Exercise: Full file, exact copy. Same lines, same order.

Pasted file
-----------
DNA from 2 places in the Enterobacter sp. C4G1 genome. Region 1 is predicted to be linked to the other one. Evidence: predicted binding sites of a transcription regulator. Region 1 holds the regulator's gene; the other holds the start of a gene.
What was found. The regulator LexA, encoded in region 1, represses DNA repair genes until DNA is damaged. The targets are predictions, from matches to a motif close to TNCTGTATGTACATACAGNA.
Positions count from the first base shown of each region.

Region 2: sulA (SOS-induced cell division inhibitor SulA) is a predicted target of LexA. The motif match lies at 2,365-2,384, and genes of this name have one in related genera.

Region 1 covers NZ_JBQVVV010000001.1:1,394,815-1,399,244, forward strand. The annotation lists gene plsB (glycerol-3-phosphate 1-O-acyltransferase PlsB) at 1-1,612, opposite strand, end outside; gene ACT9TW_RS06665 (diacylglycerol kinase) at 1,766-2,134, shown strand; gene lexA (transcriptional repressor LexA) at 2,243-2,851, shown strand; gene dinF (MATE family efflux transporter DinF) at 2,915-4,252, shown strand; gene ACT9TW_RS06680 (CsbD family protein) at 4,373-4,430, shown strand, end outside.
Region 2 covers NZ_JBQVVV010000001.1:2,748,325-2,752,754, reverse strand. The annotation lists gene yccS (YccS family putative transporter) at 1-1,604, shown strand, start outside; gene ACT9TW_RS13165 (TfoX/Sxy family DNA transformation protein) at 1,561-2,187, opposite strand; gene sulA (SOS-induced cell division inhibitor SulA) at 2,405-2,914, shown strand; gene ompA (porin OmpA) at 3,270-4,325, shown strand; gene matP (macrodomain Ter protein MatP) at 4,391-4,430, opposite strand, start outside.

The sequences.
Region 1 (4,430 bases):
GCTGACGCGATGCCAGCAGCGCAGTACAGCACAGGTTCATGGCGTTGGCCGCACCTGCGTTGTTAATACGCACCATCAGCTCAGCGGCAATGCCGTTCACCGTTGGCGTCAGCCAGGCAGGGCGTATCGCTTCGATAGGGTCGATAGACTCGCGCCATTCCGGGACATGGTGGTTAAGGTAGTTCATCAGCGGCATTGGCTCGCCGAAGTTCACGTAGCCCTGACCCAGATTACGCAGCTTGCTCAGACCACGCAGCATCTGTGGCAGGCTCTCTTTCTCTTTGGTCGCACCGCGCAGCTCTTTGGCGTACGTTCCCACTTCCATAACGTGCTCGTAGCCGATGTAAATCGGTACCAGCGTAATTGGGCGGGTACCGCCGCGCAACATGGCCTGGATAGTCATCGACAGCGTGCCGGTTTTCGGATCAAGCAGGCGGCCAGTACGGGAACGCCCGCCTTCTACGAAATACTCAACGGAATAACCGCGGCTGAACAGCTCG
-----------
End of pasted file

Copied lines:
DNA from 2 places in the Enterobacter sp. C4G1 genome. Region 1 is predicted to be linked to the other one. Evidence: predicted binding sites of a transcription regulator. Region 1 holds the regulator's gene; the other holds the start of a gene.
What was found. The regulator LexA, encoded in region 1, represses DNA repair genes until DNA is damaged. The targets are predictions, from matches to a motif close to TNCTGTATGTACATACAGNA.
Positions count from the first base shown of each region.

Region 2: sulA (SOS-induced cell division inhibitor SulA) is a predicted target of LexA. The motif match lies at 2,365-2,384, and genes of this name have one in related genera.

Region 1 covers NZ_JBQVVV010000001.1:1,394,815-1,399,244, forward strand. The annotation lists gene plsB (glycerol-3-phosphate 1-O-acyltransferase PlsB) at 1-1,612, opposite strand, end outside; gene ACT9TW_RS06665 (diacylglycerol kinase) at 1,766-2,134, shown strand; gene lexA (transcriptional repressor LexA) at 2,243-2,851, shown strand; gene dinF (MATE family efflux transporter DinF) at 2,915-4,252, shown strand; gene ACT9TW_RS06680 (CsbD family protein) at 4,373-4,430, shown strand, end outside.
Region 2 covers NZ_JBQVVV010000001.1:2,748,325-2,752,754, reverse strand. The annotation lists gene yccS (YccS family putative transporter) at 1-1,604, shown strand, start outside; gene ACT9TW_RS13165 (TfoX/Sxy family DNA transformation protein) at 1,561-2,187, opposite strand; gene sulA (SOS-induced cell division inhibitor SulA) at 2,405-2,914, shown strand; gene ompA (porin OmpA) at 3,270-4,325, shown strand; gene matP (macrodomain Ter protein MatP) at 4,391-4,430, opposite strand, start outside.

The sequences.
Region 1 (4,430 bases):
GCTGACGCGATGCCAGCAGCGCAGTACAGCACAGGTTCATGGCGTTGGCCGCACCTGCGTTGTTAATACGCACCATCAGCTCAGCGGCAATGCCGTTCACCGTTGGCGTCAGCCAGGCAGGGCGTATCGCTTCGATAGGGTCGATAGACTCGCGCCATTCCGGGACATGGTGGTTAAGGTAGTTCATCAGCGGCATTGGCTCGCCGAAGTTCACGTAGCCCTGACCCAGATTACGCAGCTTGCTCAGACCACGCAGCATCTGTGGCAGGCTCTCTTTCTCTTTGGTCGCACCGCGCAGCTCTTTGGCGTACGTTCCCACTTCCATAACGTGCTCGTAGCCGATGTAAATCGGTACCAGCGTAATTGGGCGGGTACCGCCGCGCAACATGGCCTGGATAGTCATCGACAGCGTGCCGGTTTTCGGATCAAGCAGGCGGCCAGTACGGGAACGCCCGCCTTCTACGAAATACTCAACGGAATAACCGCGGCTGAACAGCTCG